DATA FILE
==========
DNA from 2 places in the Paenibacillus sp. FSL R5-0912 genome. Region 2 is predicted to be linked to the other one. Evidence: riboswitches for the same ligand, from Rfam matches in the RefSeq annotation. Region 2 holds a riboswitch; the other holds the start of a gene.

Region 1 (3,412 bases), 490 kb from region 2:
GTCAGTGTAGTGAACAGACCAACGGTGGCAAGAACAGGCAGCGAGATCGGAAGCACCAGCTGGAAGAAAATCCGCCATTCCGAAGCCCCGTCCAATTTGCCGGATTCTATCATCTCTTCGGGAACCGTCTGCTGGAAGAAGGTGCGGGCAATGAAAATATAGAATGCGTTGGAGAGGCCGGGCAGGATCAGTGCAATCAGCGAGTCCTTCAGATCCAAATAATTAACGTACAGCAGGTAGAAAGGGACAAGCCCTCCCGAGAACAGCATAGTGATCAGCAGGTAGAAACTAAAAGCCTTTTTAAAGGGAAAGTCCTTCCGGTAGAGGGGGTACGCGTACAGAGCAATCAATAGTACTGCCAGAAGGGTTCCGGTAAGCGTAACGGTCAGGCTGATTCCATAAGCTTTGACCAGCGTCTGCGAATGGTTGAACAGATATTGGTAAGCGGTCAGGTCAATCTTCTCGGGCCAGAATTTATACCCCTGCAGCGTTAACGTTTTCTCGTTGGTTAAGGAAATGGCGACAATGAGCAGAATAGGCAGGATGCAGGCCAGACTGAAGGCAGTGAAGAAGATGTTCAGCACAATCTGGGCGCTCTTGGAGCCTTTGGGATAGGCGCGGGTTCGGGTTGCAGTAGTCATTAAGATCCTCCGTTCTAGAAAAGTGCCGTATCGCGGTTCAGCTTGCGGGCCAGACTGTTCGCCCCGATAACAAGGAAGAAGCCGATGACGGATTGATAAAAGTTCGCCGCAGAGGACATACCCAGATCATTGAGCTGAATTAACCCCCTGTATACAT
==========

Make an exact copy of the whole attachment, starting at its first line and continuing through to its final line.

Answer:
DNA from 2 places in the Paenibacillus sp. FSL R5-0912 genome. Region 2 is predicted to be linked to the other one. Evidence: riboswitches for the same ligand, from Rfam matches in the RefSeq annotation. Region 2 holds a riboswitch; the other holds the start of a gene.

Region 1 (3,412 bases), 490 kb from region 2:
GTCAGTGTAGTGAACAGACCAACGGTGGCAAGAACAGGCAGCGAGATCGGAAGCACCAGCTGGAAGAAAATCCGCCATTCCGAAGCCCCGTCCAATTTGCCGGATTCTATCATCTCTTCGGGAACCGTCTGCTGGAAGAAGGTGCGGGCAATGAAAATATAGAATGCGTTGGAGAGGCCGGGCAGGATCAGTGCAATCAGCGAGTCCTTCAGATCCAAATAATTAACGTACAGCAGGTAGAAAGGGACAAGCCCTCCCGAGAACAGCATAGTGATCAGCAGGTAGAAACTAAAAGCCTTTTTAAAGGGAAAGTCCTTCCGGTAGAGGGGGTACGCGTACAGAGCAATCAATAGTACTGCCAGAAGGGTTCCGGTAAGCGTAACGGTCAGGCTGATTCCATAAGCTTTGACCAGCGTCTGCGAATGGTTGAACAGATATTGGTAAGCGGTCAGGTCAATCTTCTCGGGCCAGAATTTATACCCCTGCAGCGTTAACGTTTTCTCGTTGGTTAAGGAAATGGCGACAATGAGCAGAATAGGCAGGATGCAGGCCAGACTGAAGGCAGTGAAGAAGATGTTCAGCACAATCTGGGCGCTCTTGGAGCCTTTGGGATAGGCGCGGGTTCGGGTTGCAGTAGTCATTAAGATCCTCCGTTCTAGAAAAGTGCCGTATCGCGGTTCAGCTTGCGGGCCAGACTGTTCGCCCCGATAACAAGGAAGAAGCCGATGACGGATTGATAAAAGTTCGCCGCAGAGGACATACCCAGATCATTGAGCTGAATTAACCCCCTGTATACAT